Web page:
Microsoft Steps Back from OpenAI Board Amidst Regulatory Scrutiny

Microsoft will not have an observer seat on the board of OpenAI. Apple’s possible similar role is also affecting the decision. In general, regulators are looking at how big tech firms are cooperating with AI startups to ensure competition stays fair and development is safe.


Microsoft has announced it will step down from its observer seat on the OpenAI board, meaning it will no longer have any kind of non-voting presence in board meetings. The decision comes at a time when big technology companies’ relationships with AI startups are under increasing investigation by regulatory agencies.

Microsoft is the biggest financial backer of OpenAI, maker of ChatGPT, and has invested $13 billion within it. They announced this in a letter sent to OpenAI that the Financial Times first reported. The observer role, which let Microsoft observe but not vote on board decisions, is now ended “effective immediately.”

It’s partly because OpenAI has come really far with its new board. The new board was set up after a dramatic episode last year when the CEO, Sam Altman, got initially fired and then reinstated. Microsoft believes that OpenAI is now on the right path, focusing on safety and a positive culture.

Microsoft explained, “Given all of this, we no longer believe our limited role as an observer is necessary.” The company also spoke of some concerns their observer role has been likely to raise among competition regulators. For example, in the UK, the CMA is presently investigating whether Microsoft’s partnership with OpenAI has resulted in “an acquisition of control.” Similarly, in the US, the FTC is currently probing into this partnership.

The European Commission will not pursue a formal merger review in relation to Microsoft’s investment in OpenAI, although concerns over the exclusivity clauses in their agreement remain.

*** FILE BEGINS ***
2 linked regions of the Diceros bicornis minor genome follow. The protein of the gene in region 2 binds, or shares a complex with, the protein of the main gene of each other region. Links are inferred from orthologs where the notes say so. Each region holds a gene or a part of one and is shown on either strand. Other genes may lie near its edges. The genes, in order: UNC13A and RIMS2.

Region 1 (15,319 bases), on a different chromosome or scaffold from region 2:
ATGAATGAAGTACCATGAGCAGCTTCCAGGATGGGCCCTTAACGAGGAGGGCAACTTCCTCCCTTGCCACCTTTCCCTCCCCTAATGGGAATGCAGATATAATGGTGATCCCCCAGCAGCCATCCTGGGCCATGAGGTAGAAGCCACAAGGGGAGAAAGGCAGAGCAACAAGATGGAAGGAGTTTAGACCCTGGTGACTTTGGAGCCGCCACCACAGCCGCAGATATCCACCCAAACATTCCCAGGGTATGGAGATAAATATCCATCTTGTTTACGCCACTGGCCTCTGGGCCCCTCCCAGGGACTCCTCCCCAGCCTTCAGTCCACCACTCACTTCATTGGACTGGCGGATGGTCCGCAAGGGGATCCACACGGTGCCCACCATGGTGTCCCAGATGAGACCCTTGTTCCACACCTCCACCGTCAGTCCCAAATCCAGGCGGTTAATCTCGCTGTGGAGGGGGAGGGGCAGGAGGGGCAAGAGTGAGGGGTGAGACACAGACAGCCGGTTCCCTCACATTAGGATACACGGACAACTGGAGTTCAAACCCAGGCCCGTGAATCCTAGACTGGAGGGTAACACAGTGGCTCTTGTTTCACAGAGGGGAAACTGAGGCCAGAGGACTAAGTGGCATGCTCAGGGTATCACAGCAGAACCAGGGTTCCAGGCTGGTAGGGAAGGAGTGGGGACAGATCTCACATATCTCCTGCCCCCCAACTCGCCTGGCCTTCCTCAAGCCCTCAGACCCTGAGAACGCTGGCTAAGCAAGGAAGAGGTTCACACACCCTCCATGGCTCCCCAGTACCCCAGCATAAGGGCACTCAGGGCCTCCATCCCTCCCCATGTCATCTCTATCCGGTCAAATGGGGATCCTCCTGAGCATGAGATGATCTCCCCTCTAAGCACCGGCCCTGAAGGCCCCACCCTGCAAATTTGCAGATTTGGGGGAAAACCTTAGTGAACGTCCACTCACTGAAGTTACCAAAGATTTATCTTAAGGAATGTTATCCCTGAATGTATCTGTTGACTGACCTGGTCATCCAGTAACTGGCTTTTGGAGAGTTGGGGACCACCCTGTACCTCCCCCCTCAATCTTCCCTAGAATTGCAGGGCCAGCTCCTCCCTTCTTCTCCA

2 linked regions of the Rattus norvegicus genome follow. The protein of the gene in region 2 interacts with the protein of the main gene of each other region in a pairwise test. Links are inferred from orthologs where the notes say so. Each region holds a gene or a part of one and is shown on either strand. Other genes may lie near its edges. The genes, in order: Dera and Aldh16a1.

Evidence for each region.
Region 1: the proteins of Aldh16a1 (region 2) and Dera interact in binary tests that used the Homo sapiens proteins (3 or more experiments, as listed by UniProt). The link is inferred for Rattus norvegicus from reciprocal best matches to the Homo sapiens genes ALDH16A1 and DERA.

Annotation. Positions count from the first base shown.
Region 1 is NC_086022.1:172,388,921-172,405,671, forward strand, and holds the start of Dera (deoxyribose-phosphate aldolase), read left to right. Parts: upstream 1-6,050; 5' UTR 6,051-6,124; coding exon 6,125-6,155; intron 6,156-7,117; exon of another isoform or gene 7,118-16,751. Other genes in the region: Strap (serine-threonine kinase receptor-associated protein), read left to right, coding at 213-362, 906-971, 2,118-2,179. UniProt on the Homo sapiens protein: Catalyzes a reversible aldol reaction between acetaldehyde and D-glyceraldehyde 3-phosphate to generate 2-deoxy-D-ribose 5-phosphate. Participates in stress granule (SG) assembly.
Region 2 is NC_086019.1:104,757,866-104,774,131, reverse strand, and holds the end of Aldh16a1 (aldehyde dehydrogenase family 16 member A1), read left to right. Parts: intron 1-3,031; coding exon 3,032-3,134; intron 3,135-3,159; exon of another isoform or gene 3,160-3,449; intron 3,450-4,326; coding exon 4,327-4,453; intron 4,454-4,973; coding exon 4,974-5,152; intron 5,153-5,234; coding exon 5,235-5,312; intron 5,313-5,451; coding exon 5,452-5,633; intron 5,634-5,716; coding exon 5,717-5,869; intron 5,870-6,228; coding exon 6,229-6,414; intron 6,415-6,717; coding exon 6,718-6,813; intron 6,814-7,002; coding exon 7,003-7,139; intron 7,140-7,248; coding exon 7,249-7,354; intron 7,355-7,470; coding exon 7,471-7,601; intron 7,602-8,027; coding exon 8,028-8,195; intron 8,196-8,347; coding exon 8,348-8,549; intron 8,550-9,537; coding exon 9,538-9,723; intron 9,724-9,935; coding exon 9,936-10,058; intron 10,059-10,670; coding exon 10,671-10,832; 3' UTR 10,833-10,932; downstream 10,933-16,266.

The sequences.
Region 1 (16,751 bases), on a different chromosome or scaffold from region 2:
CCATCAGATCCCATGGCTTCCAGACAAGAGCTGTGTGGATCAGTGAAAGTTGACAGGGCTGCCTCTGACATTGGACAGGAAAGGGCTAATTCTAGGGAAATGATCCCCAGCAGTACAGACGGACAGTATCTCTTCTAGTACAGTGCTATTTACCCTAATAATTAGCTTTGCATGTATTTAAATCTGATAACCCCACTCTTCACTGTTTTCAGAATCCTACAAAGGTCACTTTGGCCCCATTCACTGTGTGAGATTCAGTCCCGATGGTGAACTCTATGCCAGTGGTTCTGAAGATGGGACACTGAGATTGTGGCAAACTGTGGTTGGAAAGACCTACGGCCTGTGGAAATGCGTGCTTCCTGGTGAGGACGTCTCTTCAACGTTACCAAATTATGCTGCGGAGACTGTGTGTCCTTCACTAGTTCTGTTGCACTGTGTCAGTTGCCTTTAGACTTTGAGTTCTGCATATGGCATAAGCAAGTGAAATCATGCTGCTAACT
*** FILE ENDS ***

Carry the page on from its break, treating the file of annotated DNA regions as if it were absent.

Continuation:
An OpenAI spokesperson said the startup is now in the process of adopting a different approach toward keeping key partners like Microsoft and Apple informed. “We will engage in regular meetings with these partners to provide progress updates and better align collaboration around safety and security,” the representative told us.

Under the new structure, OpenAI won’t have board observers anymore. And that also means Apple won’t be able to appoint an executive to a similar role. According to another report last week, Apple was planning to put Phil Schiller, the head of its app store business, on OpenAI’s board. With new rules in place, that won’t happen. Apple has stayed mum over the development.

Regulators worldwide have taken a close interest in investments happening in AI startups. Other than the case of Microsoft and OpenAI, the FTC is also investigating partnerships between AI companies and big tech companies. For example, the FTC has been investigating Anthropic, maker of a chatbot called Claude, and its ties with Google and Amazon. The CMA is investigating allegations about Amazon and Anthropic, while Microsoft deals with other AI companies, including Mistral and Inflection AI.


This enhanced scrutiny makes very clear that the regulators would not want the big tech companies Eidetically getting control over AI startups, ./ thus killing competition and innovation. Microsoft stepping back from its observer role on OpenAI’s board shows the company is sensitive to these regulatory concerns, though at the same time, it demonstrates its commitment to supporting OpenAI’s mission in a manner that743: ensures safety and fairness in the AI industry.


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